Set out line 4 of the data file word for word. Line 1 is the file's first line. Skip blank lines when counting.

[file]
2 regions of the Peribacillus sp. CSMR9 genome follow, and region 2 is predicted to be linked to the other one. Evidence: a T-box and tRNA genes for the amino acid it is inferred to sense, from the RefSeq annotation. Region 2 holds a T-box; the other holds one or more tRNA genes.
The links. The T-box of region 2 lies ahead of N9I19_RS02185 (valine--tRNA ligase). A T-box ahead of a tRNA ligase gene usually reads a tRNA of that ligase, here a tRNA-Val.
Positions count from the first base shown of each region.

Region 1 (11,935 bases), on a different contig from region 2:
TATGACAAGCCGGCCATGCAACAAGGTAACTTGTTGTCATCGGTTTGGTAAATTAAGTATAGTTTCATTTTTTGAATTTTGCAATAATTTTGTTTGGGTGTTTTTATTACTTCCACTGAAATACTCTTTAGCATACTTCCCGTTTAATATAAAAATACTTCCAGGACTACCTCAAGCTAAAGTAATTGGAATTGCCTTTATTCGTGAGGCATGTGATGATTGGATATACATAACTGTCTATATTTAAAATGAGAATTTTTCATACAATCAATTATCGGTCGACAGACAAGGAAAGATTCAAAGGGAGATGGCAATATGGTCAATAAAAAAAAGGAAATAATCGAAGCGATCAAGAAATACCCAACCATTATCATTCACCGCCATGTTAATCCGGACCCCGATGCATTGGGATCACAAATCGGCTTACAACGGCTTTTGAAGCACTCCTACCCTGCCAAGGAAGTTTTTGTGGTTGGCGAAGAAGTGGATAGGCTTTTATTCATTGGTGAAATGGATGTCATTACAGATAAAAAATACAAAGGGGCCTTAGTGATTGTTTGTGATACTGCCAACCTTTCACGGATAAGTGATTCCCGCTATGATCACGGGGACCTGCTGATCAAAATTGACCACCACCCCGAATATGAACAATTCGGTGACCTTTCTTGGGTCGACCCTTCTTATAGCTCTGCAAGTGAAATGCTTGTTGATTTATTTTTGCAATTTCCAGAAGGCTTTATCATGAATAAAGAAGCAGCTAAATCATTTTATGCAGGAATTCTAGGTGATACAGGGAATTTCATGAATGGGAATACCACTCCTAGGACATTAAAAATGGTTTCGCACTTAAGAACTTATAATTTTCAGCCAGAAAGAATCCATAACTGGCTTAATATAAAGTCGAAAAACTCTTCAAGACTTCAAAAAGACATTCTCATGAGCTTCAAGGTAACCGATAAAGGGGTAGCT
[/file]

Region 1 (11,935 bases), on a different contig from region 2: